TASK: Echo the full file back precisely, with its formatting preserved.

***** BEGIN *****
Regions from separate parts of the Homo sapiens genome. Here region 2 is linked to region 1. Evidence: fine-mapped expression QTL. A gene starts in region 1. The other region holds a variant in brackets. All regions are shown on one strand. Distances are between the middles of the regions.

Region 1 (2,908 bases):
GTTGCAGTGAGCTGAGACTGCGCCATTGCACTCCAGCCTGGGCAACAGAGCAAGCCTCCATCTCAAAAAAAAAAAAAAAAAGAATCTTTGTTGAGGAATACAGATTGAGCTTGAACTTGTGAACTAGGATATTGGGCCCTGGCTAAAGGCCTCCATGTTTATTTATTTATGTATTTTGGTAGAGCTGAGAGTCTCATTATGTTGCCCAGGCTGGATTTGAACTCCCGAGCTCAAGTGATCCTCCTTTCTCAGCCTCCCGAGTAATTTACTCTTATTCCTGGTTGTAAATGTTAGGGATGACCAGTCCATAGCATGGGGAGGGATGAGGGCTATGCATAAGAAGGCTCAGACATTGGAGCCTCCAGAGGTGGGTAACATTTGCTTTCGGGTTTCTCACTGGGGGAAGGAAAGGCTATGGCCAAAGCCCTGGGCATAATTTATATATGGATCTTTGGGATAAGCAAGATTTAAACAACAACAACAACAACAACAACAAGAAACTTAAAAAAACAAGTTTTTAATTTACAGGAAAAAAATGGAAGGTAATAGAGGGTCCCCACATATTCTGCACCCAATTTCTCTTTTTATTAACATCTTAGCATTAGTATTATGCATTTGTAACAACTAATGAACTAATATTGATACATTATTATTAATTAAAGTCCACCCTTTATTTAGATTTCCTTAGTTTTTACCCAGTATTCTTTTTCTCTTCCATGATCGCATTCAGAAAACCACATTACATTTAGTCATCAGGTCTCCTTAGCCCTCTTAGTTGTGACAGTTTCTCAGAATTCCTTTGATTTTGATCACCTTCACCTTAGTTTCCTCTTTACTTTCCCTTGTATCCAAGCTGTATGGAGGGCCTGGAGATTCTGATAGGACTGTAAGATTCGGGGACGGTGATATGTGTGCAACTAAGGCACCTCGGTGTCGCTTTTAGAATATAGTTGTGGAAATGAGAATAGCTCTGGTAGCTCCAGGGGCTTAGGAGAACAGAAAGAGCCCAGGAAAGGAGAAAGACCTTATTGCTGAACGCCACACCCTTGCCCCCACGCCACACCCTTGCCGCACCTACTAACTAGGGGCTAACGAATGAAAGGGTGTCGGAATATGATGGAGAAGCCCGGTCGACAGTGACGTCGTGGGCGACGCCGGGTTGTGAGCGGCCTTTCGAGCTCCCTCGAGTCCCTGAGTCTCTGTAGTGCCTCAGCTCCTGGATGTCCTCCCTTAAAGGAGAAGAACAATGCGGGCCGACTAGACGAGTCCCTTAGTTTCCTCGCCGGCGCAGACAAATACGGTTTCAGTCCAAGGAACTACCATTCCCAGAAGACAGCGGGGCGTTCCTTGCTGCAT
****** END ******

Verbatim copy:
Regions from separate parts of the Homo sapiens genome. Here region 2 is linked to region 1. Evidence: fine-mapped expression QTL. A gene starts in region 1. The other region holds a variant in brackets. All regions are shown on one strand. Distances are between the middles of the regions.

Region 1 (2,908 bases):
GTTGCAGTGAGCTGAGACTGCGCCATTGCACTCCAGCCTGGGCAACAGAGCAAGCCTCCATCTCAAAAAAAAAAAAAAAAAGAATCTTTGTTGAGGAATACAGATTGAGCTTGAACTTGTGAACTAGGATATTGGGCCCTGGCTAAAGGCCTCCATGTTTATTTATTTATGTATTTTGGTAGAGCTGAGAGTCTCATTATGTTGCCCAGGCTGGATTTGAACTCCCGAGCTCAAGTGATCCTCCTTTCTCAGCCTCCCGAGTAATTTACTCTTATTCCTGGTTGTAAATGTTAGGGATGACCAGTCCATAGCATGGGGAGGGATGAGGGCTATGCATAAGAAGGCTCAGACATTGGAGCCTCCAGAGGTGGGTAACATTTGCTTTCGGGTTTCTCACTGGGGGAAGGAAAGGCTATGGCCAAAGCCCTGGGCATAATTTATATATGGATCTTTGGGATAAGCAAGATTTAAACAACAACAACAACAACAACAACAAGAAACTTAAAAAAACAAGTTTTTAATTTACAGGAAAAAAATGGAAGGTAATAGAGGGTCCCCACATATTCTGCACCCAATTTCTCTTTTTATTAACATCTTAGCATTAGTATTATGCATTTGTAACAACTAATGAACTAATATTGATACATTATTATTAATTAAAGTCCACCCTTTATTTAGATTTCCTTAGTTTTTACCCAGTATTCTTTTTCTCTTCCATGATCGCATTCAGAAAACCACATTACATTTAGTCATCAGGTCTCCTTAGCCCTCTTAGTTGTGACAGTTTCTCAGAATTCCTTTGATTTTGATCACCTTCACCTTAGTTTCCTCTTTACTTTCCCTTGTATCCAAGCTGTATGGAGGGCCTGGAGATTCTGATAGGACTGTAAGATTCGGGGACGGTGATATGTGTGCAACTAAGGCACCTCGGTGTCGCTTTTAGAATATAGTTGTGGAAATGAGAATAGCTCTGGTAGCTCCAGGGGCTTAGGAGAACAGAAAGAGCCCAGGAAAGGAGAAAGACCTTATTGCTGAACGCCACACCCTTGCCCCCACGCCACACCCTTGCCGCACCTACTAACTAGGGGCTAACGAATGAAAGGGTGTCGGAATATGATGGAGAAGCCCGGTCGACAGTGACGTCGTGGGCGACGCCGGGTTGTGAGCGGCCTTTCGAGCTCCCTCGAGTCCCTGAGTCTCTGTAGTGCCTCAGCTCCTGGATGTCCTCCCTTAAAGGAGAAGAACAATGCGGGCCGACTAGACGAGTCCCTTAGTTTCCTCGCCGGCGCAGACAAATACGGTTTCAGTCCAAGGAACTACCATTCCCAGAAGACAGCGGGGCGTTCCTTGCTGCAT